Talk:Shutter (photography)

From Wikipedia, the free encyclopedia
Jump to: navigation, search
WikiProject Film (Rated Start-class)
WikiProject icon This article is within the scope of WikiProject Film. If you would like to participate, please visit the project page, where you can join the project and see lists of open tasks and regional and topical task forces. To use this banner, please refer to the documentation. To improve this article, please refer to the guidelines.
Start-Class article Start  This article has been rated as Start-Class on the project's quality scale.
Checklist icon
Taskforce icon
This article is supported by the Filmmaking task force.
 
WikiProject Photography (Rated Start-class)
WikiProject icon This article is within the scope of WikiProject Photography, a collaborative effort to improve the coverage of photography on Wikipedia. If you would like to participate, please visit the project page, where you can join the discussion and see a list of open tasks.
Start-Class article Start  This article has been rated as Start-Class on the quality scale.
 

Early discussion[edit]

Can a subject matter expert please add to this entry? I'd like to understand why central shutters do not expose the center of the frame longer than the edges.

The article does say, "[i]deally the opening and closing are instantaneous..." The current article correctly explains the reasons this is true, and also correctly does not mention anything about exposing the central parts of the image more than the periphery. I would like to understand, though, the reasons behind why central shutters do not overexpose the central portion of an image. Severoon 22:36, 21 February 2006 (UTC)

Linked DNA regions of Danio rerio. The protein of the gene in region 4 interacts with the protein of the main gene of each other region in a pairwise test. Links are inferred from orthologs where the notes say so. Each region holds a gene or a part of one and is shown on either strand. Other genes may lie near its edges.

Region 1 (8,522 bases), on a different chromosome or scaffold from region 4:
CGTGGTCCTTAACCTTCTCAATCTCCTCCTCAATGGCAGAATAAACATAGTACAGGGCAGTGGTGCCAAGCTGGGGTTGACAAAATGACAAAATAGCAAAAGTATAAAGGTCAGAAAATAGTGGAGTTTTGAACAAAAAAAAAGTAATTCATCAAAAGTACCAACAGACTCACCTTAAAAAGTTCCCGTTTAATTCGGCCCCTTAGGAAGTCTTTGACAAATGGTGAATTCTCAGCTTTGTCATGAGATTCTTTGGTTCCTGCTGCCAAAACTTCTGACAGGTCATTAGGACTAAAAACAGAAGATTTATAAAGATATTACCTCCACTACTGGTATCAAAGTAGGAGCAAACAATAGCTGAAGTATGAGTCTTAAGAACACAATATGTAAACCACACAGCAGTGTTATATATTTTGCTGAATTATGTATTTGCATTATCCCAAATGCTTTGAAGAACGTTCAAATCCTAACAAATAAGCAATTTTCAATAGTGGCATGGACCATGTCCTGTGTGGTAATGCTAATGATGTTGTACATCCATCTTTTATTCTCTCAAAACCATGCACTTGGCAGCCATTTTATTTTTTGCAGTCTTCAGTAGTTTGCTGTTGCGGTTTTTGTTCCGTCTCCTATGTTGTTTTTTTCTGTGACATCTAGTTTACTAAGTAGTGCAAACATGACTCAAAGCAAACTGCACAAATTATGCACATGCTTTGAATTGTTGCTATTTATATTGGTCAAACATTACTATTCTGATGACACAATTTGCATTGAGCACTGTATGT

I'm not an expert, but I do work on cameras, so I know something about them. First of all, a terminology problem: nobody calls them "central shutters". These shutters are almost always referred to as leaf shutters, so that's the term I'll use.
It's true that, ideally, the shutter opens and closes "instantaneously". Obviously, this cannot happen in the real world. But it turns out that, for all practical purposes, they really do work nearly instantaneously; hence, the edges are not underexposed as you might expect.
Leaf shutters are nearly identical in their basic design and operation. The shutter blades are operated by small pins attached to the blades, which run in holes or grooves in a ring around the outside of the shutter opening. When the ring is turned a very small amount, the blades open. Since the distance between the blade pivot and the operating pin is so short, this works as a lever, so the working part of the blade, which is much longer, is really whipped open (and closed) quite fast. They seem to open and close instantaneously, with no perceptible "irising". Pretty fascinating stuff, actually.
In fact, leaf shutters are famously much less prone to uneven exposure problems than focal-plane shutters. In a FP shutter, if the curtains don't travel at pretty much identical speeds, you get problems with "fade", where one edge of the frame is significantly more exposed than the other edge (in the direction of curtain travel). I've seen, and had to fix, this problem with several of my own cameras. ==ILike2BeAnonymous 07:35, 22 April 2006 (UTC)